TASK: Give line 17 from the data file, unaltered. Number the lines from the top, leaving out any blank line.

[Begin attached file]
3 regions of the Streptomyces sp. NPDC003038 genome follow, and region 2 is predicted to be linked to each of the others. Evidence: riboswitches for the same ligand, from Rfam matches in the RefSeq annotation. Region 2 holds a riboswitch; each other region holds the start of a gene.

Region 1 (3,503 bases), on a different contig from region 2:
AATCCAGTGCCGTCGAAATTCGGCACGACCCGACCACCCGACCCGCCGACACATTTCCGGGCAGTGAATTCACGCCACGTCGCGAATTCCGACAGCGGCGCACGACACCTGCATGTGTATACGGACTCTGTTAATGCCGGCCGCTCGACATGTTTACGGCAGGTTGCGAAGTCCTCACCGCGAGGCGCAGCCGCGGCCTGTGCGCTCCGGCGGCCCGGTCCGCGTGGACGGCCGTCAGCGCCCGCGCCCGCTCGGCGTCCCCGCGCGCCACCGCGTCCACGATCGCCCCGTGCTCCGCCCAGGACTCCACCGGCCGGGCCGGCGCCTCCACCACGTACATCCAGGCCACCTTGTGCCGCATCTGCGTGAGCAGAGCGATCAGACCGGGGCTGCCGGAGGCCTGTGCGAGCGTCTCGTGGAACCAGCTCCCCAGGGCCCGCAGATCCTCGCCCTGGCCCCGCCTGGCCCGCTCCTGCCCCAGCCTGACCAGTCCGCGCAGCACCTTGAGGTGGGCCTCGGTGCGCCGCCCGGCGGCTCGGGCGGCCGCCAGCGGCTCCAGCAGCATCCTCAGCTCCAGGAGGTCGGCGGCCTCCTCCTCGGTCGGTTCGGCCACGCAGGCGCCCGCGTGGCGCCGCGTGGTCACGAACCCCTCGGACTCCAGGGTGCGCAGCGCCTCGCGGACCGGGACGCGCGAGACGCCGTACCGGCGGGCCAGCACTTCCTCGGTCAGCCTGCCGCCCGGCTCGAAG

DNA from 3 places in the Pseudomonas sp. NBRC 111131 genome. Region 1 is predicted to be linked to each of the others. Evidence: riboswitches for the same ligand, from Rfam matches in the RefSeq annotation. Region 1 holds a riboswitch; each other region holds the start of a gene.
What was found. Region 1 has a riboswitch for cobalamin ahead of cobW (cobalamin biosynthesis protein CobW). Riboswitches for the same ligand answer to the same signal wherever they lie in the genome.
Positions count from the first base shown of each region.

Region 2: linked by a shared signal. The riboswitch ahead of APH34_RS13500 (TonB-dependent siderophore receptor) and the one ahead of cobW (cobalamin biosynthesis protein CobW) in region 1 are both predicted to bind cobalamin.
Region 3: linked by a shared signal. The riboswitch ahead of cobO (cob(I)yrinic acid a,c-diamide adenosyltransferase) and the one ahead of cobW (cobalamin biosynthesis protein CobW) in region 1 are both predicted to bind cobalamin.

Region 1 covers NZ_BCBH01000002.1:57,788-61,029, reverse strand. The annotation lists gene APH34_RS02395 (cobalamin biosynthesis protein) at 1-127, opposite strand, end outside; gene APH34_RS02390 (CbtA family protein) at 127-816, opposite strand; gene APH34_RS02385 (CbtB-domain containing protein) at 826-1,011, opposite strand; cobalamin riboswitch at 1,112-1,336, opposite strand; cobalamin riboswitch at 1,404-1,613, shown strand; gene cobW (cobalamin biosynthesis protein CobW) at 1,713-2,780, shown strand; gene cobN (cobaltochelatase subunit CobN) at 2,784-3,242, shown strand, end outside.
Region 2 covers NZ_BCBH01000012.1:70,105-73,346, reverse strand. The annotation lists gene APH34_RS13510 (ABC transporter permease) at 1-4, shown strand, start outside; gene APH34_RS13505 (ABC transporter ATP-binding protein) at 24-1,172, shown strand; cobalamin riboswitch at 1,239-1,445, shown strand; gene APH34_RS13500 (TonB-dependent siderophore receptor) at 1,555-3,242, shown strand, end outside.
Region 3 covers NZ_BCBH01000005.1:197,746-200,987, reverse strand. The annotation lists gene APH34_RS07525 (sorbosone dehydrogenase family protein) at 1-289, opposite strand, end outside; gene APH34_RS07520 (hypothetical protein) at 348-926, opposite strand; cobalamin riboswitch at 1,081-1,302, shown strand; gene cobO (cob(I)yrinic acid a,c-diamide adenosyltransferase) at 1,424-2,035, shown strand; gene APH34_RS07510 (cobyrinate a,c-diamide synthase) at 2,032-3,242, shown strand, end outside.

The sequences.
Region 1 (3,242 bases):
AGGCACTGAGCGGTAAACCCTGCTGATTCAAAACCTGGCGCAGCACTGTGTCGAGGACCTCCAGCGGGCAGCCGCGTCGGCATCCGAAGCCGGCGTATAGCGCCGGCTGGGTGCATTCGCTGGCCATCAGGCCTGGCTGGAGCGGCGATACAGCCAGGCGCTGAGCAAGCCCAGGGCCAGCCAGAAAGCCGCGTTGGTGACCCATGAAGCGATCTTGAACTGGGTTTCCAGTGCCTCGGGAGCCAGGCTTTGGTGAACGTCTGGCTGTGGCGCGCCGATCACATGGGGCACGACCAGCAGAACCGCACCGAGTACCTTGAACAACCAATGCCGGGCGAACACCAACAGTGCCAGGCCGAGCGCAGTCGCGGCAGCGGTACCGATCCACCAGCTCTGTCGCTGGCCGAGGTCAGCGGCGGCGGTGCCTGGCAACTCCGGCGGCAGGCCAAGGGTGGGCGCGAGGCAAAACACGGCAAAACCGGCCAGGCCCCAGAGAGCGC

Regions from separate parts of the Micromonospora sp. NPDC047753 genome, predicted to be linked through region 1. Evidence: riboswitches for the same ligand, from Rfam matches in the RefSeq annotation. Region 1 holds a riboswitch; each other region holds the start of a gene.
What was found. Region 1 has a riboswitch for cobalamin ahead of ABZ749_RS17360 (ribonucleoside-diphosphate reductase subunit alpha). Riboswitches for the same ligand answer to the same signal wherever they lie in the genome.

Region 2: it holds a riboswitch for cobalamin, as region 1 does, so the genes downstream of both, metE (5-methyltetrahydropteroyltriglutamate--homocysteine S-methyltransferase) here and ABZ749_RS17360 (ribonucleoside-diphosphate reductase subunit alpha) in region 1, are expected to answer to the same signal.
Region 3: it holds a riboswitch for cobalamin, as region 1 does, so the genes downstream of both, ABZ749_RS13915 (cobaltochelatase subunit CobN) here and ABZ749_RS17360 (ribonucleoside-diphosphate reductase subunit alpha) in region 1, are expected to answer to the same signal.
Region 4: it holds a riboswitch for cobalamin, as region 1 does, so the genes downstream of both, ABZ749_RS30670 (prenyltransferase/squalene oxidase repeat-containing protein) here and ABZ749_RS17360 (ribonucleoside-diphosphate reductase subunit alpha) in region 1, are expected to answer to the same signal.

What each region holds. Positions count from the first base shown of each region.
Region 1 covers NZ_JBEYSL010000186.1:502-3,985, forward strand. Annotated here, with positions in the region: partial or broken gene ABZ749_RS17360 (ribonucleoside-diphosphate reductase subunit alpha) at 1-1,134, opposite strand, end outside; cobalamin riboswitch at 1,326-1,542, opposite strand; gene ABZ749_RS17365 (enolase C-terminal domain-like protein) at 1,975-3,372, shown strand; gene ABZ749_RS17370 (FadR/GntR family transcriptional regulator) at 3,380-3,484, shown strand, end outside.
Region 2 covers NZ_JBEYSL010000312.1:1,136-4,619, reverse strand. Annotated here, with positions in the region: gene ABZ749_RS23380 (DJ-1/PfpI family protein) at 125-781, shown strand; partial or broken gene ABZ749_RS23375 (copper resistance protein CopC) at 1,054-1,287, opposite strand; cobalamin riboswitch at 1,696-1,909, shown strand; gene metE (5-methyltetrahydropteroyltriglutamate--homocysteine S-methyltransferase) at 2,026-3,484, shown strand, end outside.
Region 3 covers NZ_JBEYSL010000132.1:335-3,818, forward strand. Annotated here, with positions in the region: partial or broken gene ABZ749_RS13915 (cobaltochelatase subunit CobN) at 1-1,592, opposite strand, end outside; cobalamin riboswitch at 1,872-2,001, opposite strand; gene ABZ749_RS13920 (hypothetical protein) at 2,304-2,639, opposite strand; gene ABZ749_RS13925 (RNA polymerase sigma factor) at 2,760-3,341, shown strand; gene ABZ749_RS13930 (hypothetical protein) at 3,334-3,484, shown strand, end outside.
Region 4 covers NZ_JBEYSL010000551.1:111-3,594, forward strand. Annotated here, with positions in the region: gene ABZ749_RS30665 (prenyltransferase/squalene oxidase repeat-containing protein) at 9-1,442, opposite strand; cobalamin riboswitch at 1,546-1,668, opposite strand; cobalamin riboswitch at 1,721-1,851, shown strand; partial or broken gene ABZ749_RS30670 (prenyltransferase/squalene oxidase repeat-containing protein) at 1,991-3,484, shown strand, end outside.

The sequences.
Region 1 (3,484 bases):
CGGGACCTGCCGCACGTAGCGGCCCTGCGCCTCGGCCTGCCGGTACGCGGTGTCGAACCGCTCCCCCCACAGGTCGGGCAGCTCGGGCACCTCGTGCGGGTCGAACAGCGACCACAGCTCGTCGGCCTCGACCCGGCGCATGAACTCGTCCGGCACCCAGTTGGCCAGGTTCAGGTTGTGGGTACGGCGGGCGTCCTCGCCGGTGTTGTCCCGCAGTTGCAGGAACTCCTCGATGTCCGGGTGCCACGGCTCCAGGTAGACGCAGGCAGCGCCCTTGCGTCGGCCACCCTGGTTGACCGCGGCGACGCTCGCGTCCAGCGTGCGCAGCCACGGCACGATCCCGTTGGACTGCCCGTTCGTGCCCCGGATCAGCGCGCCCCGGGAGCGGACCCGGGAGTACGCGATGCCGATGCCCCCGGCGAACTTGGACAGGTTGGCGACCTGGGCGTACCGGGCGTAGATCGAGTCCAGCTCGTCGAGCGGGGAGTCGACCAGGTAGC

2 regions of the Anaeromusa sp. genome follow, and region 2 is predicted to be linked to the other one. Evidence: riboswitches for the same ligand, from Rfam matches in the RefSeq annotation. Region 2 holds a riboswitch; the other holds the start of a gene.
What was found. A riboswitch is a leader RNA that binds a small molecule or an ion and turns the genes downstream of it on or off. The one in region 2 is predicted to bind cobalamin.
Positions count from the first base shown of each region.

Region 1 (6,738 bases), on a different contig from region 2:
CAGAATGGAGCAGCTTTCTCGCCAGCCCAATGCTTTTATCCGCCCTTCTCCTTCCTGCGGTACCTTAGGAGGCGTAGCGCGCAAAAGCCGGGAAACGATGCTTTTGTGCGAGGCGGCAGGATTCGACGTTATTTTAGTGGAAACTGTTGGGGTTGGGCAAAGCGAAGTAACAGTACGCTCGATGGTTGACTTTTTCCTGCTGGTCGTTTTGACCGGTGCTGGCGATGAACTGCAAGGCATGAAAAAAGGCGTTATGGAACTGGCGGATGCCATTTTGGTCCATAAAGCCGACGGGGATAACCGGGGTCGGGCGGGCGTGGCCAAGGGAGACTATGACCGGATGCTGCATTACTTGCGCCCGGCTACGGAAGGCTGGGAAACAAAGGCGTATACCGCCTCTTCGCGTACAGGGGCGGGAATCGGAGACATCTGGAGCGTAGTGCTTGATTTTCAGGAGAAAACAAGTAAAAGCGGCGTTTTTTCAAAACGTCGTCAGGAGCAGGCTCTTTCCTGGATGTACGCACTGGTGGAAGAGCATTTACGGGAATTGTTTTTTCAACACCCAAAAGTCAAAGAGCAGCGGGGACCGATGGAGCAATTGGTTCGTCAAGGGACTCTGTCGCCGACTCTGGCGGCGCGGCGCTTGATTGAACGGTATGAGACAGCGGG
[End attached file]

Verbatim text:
Region 2: it holds a riboswitch for cobalamin, as region 1 does, so the genes downstream of both, metE (5-methyltetrahydropteroyltriglutamate--homocysteine S-methyltransferase) here and ABZ749_RS17360 (ribonucleoside-diphosphate reductase subunit alpha) in region 1, are expected to answer to the same signal.